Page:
It could take the Homeland Security Department another two years to ensure that all cargo is screened for weapons of mass destruction before being flown into the United States on passenger airplanes, much longer than originally estimated, a senior department official told lawmakers...
A 2007 law that Democrats wrote as soon as they took over Congress required the Transportation Security Administration to ensure that all cargo aboard passenger flights is screened for weapons of mass destruction by August 2010. The deadline applies to flights originating inside the United States and those from other countries.
But the deadline for incoming international flights will be missed, Gale Rossides, TSA's acting director, told the House Homeland Security Appropriations Subcommittee.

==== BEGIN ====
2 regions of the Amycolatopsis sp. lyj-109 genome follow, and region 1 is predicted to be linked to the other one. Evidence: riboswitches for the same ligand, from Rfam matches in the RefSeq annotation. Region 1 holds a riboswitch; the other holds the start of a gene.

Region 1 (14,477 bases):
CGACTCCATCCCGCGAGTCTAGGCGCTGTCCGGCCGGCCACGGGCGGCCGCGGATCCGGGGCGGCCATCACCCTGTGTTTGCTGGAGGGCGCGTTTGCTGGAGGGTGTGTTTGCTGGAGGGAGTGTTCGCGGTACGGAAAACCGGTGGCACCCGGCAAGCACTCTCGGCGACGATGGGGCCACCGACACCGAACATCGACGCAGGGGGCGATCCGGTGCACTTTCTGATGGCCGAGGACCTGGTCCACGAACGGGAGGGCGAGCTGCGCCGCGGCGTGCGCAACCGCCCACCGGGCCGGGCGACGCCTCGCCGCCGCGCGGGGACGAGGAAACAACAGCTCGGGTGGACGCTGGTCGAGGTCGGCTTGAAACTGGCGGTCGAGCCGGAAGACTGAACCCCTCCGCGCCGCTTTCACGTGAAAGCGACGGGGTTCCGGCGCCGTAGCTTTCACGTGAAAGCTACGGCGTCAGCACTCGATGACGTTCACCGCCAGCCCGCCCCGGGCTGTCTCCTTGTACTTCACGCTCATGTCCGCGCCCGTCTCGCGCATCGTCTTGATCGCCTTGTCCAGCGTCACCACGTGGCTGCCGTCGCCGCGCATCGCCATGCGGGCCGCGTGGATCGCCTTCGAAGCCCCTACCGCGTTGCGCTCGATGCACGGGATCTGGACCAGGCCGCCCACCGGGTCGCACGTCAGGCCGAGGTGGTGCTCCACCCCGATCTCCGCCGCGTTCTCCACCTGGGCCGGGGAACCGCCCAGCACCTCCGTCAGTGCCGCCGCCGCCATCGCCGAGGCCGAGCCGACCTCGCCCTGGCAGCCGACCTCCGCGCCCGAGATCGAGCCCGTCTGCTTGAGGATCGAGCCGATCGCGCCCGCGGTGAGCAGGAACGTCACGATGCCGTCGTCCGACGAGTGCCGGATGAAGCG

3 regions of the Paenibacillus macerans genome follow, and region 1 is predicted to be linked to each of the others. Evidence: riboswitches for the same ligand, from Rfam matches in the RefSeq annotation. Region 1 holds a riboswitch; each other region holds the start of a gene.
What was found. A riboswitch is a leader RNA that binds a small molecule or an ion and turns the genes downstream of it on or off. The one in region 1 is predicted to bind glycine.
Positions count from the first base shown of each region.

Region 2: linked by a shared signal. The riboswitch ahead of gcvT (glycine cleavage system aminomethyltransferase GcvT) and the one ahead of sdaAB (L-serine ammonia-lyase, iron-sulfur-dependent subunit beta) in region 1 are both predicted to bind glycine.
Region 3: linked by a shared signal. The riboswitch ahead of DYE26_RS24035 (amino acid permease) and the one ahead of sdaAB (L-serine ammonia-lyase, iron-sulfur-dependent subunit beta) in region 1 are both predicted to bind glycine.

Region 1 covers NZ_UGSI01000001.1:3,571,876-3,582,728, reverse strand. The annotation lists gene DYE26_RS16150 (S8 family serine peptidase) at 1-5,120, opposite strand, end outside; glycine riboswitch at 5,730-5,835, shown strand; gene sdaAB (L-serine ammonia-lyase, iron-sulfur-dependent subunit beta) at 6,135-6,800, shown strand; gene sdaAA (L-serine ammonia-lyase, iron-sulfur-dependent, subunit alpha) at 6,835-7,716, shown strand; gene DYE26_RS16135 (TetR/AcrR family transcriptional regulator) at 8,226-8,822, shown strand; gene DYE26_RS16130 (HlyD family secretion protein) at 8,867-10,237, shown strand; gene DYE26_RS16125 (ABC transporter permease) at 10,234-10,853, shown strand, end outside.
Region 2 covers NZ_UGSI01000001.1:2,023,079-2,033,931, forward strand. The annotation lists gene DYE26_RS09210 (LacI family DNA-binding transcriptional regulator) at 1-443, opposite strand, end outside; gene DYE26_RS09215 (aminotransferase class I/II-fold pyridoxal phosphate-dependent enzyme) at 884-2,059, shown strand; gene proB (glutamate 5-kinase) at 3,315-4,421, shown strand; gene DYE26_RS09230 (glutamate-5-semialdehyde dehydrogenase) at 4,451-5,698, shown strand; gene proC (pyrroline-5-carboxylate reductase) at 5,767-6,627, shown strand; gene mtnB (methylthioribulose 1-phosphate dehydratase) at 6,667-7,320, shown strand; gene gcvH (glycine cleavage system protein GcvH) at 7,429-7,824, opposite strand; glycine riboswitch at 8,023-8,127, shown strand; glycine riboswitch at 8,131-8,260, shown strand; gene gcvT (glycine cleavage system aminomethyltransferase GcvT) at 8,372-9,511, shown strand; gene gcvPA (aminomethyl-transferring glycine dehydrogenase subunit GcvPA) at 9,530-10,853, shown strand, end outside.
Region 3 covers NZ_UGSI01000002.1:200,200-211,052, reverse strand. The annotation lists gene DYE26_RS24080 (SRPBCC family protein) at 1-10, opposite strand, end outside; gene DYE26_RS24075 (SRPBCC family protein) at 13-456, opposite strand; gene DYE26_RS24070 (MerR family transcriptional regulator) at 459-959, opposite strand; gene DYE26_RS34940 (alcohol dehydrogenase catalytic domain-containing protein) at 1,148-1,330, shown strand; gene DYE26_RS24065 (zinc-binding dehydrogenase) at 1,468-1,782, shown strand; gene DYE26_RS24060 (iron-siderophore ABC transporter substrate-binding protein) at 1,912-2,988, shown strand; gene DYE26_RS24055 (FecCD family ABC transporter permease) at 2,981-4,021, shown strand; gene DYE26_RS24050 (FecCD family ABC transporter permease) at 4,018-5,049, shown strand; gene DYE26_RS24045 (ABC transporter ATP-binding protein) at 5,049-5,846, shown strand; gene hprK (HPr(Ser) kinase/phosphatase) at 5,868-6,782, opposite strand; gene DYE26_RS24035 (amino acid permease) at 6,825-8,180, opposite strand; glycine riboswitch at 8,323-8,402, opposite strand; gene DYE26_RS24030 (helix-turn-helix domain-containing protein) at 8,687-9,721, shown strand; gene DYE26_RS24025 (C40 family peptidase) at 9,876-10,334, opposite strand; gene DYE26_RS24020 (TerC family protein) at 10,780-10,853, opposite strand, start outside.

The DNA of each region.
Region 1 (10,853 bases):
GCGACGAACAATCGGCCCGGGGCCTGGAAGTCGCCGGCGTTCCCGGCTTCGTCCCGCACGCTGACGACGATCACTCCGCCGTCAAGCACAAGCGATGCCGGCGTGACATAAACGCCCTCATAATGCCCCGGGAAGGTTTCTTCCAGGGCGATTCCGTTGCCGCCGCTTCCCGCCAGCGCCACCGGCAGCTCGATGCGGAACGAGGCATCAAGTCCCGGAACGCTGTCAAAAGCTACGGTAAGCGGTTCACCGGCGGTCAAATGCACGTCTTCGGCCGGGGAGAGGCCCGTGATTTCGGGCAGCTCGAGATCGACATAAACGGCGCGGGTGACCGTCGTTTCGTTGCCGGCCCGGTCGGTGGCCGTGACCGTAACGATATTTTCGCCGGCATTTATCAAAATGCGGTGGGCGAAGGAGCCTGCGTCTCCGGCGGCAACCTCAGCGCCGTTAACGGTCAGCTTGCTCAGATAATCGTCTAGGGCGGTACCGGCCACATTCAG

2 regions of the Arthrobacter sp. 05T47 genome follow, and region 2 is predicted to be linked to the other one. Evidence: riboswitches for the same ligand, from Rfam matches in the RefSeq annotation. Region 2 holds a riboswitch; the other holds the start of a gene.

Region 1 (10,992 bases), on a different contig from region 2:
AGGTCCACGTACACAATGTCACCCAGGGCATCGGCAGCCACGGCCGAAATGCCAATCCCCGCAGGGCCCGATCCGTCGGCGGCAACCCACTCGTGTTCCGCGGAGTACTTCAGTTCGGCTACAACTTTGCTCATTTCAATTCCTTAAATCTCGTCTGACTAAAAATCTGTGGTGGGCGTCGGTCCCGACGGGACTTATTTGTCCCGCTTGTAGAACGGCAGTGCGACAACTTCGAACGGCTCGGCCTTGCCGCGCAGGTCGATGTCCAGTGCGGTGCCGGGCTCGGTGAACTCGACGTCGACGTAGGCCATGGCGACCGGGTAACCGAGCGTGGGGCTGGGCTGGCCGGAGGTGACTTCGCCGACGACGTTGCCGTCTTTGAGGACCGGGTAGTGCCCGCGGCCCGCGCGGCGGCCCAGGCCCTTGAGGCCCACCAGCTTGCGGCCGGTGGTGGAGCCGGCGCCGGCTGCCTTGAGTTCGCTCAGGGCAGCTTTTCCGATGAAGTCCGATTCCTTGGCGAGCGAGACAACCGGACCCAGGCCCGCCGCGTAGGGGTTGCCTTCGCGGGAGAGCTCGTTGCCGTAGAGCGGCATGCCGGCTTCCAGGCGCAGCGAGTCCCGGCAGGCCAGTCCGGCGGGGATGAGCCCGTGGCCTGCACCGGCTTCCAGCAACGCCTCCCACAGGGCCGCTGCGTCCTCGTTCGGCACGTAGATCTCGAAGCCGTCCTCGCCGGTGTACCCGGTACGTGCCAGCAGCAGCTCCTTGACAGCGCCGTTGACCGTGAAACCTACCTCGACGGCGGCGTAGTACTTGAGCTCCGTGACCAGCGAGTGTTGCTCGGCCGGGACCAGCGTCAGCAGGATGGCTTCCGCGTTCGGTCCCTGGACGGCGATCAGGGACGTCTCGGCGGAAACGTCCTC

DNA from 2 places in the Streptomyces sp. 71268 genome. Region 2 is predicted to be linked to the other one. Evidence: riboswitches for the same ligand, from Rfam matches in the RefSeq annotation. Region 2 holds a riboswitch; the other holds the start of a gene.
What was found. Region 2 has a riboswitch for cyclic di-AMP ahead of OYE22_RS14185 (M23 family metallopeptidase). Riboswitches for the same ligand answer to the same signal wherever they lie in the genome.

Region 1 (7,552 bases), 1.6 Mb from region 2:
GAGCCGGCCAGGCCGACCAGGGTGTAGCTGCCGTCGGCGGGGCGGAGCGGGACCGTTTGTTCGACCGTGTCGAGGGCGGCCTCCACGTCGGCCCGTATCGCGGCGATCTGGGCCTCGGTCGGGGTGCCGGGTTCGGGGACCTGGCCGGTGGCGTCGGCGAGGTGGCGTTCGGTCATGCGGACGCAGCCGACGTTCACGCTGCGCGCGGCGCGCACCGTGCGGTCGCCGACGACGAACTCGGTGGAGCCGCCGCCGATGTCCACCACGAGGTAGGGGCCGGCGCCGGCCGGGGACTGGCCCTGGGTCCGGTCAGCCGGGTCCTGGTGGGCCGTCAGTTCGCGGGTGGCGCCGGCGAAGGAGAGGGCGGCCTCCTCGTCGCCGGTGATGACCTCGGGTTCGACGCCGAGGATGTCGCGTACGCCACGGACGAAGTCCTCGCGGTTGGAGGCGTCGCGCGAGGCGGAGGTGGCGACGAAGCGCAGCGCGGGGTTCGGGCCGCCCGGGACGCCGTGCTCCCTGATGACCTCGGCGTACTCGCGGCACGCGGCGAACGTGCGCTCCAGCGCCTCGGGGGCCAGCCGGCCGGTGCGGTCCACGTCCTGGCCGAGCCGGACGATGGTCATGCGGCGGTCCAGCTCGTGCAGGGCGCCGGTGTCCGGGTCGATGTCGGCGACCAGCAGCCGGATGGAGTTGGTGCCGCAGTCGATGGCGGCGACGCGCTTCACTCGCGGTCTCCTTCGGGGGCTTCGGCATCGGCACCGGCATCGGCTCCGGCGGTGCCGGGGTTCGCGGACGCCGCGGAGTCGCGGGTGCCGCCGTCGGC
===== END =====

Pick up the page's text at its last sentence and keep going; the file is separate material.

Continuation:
She said the agency might be able to ensure that only 65 percent of cargo on international flights is screened. But TSA will meet the deadline for screening all cargo aboard passenger flights originating inside the United States, she added.
TSA officials have been saying since last year that meeting the August deadline for incoming international flights most likely would not be possible. But the need for another two years is the longest estimate to be disclosed so far.
Rossides said the biggest challenge is getting cooperation from the governments of 20 countries where nearly 85 percent of all cargo comes from.